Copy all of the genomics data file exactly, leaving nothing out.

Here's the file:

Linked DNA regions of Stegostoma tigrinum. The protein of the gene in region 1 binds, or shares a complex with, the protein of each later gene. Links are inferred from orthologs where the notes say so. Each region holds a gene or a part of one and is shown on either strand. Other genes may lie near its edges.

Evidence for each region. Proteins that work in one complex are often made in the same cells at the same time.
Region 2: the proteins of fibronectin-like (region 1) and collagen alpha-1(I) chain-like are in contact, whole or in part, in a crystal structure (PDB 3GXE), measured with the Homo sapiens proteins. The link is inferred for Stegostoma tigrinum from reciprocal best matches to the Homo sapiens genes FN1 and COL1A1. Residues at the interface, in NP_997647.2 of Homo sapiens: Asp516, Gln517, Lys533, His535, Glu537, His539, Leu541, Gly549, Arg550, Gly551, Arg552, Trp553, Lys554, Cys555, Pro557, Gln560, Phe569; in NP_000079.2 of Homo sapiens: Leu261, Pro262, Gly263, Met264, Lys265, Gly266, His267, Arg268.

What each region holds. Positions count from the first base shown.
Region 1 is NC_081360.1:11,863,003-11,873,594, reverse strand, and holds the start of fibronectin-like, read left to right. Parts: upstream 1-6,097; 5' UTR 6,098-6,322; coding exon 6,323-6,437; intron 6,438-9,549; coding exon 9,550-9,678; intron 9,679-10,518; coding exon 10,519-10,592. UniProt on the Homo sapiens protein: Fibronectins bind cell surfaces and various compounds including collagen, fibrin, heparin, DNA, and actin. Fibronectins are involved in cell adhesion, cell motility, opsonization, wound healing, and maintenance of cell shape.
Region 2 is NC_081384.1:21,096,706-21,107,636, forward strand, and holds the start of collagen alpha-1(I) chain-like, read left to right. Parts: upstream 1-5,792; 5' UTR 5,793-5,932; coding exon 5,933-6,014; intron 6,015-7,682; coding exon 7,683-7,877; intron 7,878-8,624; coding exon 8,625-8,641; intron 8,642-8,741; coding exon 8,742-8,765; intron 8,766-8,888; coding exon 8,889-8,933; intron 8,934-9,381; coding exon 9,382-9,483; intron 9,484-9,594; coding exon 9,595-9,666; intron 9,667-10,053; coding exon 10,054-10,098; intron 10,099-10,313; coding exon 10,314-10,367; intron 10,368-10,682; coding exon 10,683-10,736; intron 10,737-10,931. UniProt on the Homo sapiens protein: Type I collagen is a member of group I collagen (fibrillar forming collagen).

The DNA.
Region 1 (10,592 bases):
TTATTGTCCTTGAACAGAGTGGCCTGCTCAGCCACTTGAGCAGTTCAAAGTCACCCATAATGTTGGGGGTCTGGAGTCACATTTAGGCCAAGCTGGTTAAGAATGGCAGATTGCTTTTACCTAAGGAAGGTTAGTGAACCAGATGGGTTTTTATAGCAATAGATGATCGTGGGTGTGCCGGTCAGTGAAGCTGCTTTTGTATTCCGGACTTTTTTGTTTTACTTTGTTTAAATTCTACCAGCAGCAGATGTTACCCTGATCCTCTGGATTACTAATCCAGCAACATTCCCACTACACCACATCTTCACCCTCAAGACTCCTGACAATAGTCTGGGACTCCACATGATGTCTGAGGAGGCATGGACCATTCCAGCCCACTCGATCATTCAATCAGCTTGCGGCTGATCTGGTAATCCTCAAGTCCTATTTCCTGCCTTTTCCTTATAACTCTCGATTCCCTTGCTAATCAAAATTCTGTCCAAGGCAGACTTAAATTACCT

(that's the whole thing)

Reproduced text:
Linked DNA regions of Stegostoma tigrinum. The protein of the gene in region 1 binds, or shares a complex with, the protein of each later gene. Links are inferred from orthologs where the notes say so. Each region holds a gene or a part of one and is shown on either strand. Other genes may lie near its edges.

Evidence for each region. Proteins that work in one complex are often made in the same cells at the same time.
Region 2: the proteins of fibronectin-like (region 1) and collagen alpha-1(I) chain-like are in contact, whole or in part, in a crystal structure (PDB 3GXE), measured with the Homo sapiens proteins. The link is inferred for Stegostoma tigrinum from reciprocal best matches to the Homo sapiens genes FN1 and COL1A1. Residues at the interface, in NP_997647.2 of Homo sapiens: Asp516, Gln517, Lys533, His535, Glu537, His539, Leu541, Gly549, Arg550, Gly551, Arg552, Trp553, Lys554, Cys555, Pro557, Gln560, Phe569; in NP_000079.2 of Homo sapiens: Leu261, Pro262, Gly263, Met264, Lys265, Gly266, His267, Arg268.

What each region holds. Positions count from the first base shown.
Region 1 is NC_081360.1:11,863,003-11,873,594, reverse strand, and holds the start of fibronectin-like, read left to right. Parts: upstream 1-6,097; 5' UTR 6,098-6,322; coding exon 6,323-6,437; intron 6,438-9,549; coding exon 9,550-9,678; intron 9,679-10,518; coding exon 10,519-10,592. UniProt on the Homo sapiens protein: Fibronectins bind cell surfaces and various compounds including collagen, fibrin, heparin, DNA, and actin. Fibronectins are involved in cell adhesion, cell motility, opsonization, wound healing, and maintenance of cell shape.
Region 2 is NC_081384.1:21,096,706-21,107,636, forward strand, and holds the start of collagen alpha-1(I) chain-like, read left to right. Parts: upstream 1-5,792; 5' UTR 5,793-5,932; coding exon 5,933-6,014; intron 6,015-7,682; coding exon 7,683-7,877; intron 7,878-8,624; coding exon 8,625-8,641; intron 8,642-8,741; coding exon 8,742-8,765; intron 8,766-8,888; coding exon 8,889-8,933; intron 8,934-9,381; coding exon 9,382-9,483; intron 9,484-9,594; coding exon 9,595-9,666; intron 9,667-10,053; coding exon 10,054-10,098; intron 10,099-10,313; coding exon 10,314-10,367; intron 10,368-10,682; coding exon 10,683-10,736; intron 10,737-10,931. UniProt on the Homo sapiens protein: Type I collagen is a member of group I collagen (fibrillar forming collagen).

The DNA.
Region 1 (10,592 bases):
TTATTGTCCTTGAACAGAGTGGCCTGCTCAGCCACTTGAGCAGTTCAAAGTCACCCATAATGTTGGGGGTCTGGAGTCACATTTAGGCCAAGCTGGTTAAGAATGGCAGATTGCTTTTACCTAAGGAAGGTTAGTGAACCAGATGGGTTTTTATAGCAATAGATGATCGTGGGTGTGCCGGTCAGTGAAGCTGCTTTTGTATTCCGGACTTTTTTGTTTTACTTTGTTTAAATTCTACCAGCAGCAGATGTTACCCTGATCCTCTGGATTACTAATCCAGCAACATTCCCACTACACCACATCTTCACCCTCAAGACTCCTGACAATAGTCTGGGACTCCACATGATGTCTGAGGAGGCATGGACCATTCCAGCCCACTCGATCATTCAATCAGCTTGCGGCTGATCTGGTAATCCTCAAGTCCTATTTCCTGCCTTTTCCTTATAACTCTCGATTCCCTTGCTAATCAAAATTCTGTCCAAGGCAGACTTAAATTACCT